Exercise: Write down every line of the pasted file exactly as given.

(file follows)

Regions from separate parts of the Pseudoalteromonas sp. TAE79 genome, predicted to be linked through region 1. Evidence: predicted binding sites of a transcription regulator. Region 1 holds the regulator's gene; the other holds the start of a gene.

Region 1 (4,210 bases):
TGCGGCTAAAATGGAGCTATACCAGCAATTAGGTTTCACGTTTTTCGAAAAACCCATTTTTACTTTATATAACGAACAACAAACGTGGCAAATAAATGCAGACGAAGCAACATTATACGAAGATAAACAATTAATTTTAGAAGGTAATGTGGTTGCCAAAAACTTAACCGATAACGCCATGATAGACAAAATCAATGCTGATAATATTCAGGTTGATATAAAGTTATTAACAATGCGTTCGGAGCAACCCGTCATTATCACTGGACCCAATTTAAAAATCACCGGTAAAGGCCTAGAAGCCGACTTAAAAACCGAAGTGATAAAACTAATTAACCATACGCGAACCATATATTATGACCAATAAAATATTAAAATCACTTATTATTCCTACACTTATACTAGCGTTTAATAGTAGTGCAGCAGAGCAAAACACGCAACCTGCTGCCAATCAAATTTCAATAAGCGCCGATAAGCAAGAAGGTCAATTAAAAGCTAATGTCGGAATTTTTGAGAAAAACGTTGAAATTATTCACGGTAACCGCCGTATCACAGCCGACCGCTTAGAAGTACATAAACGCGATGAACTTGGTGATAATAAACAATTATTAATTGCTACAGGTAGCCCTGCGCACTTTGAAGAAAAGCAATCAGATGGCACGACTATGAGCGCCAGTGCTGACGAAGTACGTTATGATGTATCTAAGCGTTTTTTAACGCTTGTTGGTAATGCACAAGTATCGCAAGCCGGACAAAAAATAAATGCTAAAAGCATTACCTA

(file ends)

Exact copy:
Regions from separate parts of the Pseudoalteromonas sp. TAE79 genome, predicted to be linked through region 1. Evidence: predicted binding sites of a transcription regulator. Region 1 holds the regulator's gene; the other holds the start of a gene.

Region 1 (4,210 bases):
TGCGGCTAAAATGGAGCTATACCAGCAATTAGGTTTCACGTTTTTCGAAAAACCCATTTTTACTTTATATAACGAACAACAAACGTGGCAAATAAATGCAGACGAAGCAACATTATACGAAGATAAACAATTAATTTTAGAAGGTAATGTGGTTGCCAAAAACTTAACCGATAACGCCATGATAGACAAAATCAATGCTGATAATATTCAGGTTGATATAAAGTTATTAACAATGCGTTCGGAGCAACCCGTCATTATCACTGGACCCAATTTAAAAATCACCGGTAAAGGCCTAGAAGCCGACTTAAAAACCGAAGTGATAAAACTAATTAACCATACGCGAACCATATATTATGACCAATAAAATATTAAAATCACTTATTATTCCTACACTTATACTAGCGTTTAATAGTAGTGCAGCAGAGCAAAACACGCAACCTGCTGCCAATCAAATTTCAATAAGCGCCGATAAGCAAGAAGGTCAATTAAAAGCTAATGTCGGAATTTTTGAGAAAAACGTTGAAATTATTCACGGTAACCGCCGTATCACAGCCGACCGCTTAGAAGTACATAAACGCGATGAACTTGGTGATAATAAACAATTATTAATTGCTACAGGTAGCCCTGCGCACTTTGAAGAAAAGCAATCAGATGGCACGACTATGAGCGCCAGTGCTGACGAAGTACGTTATGATGTATCTAAGCGTTTTTTAACGCTTGTTGGTAATGCACAAGTATCGCAAGCCGGACAAAAAATAAATGCTAAAAGCATTACCTA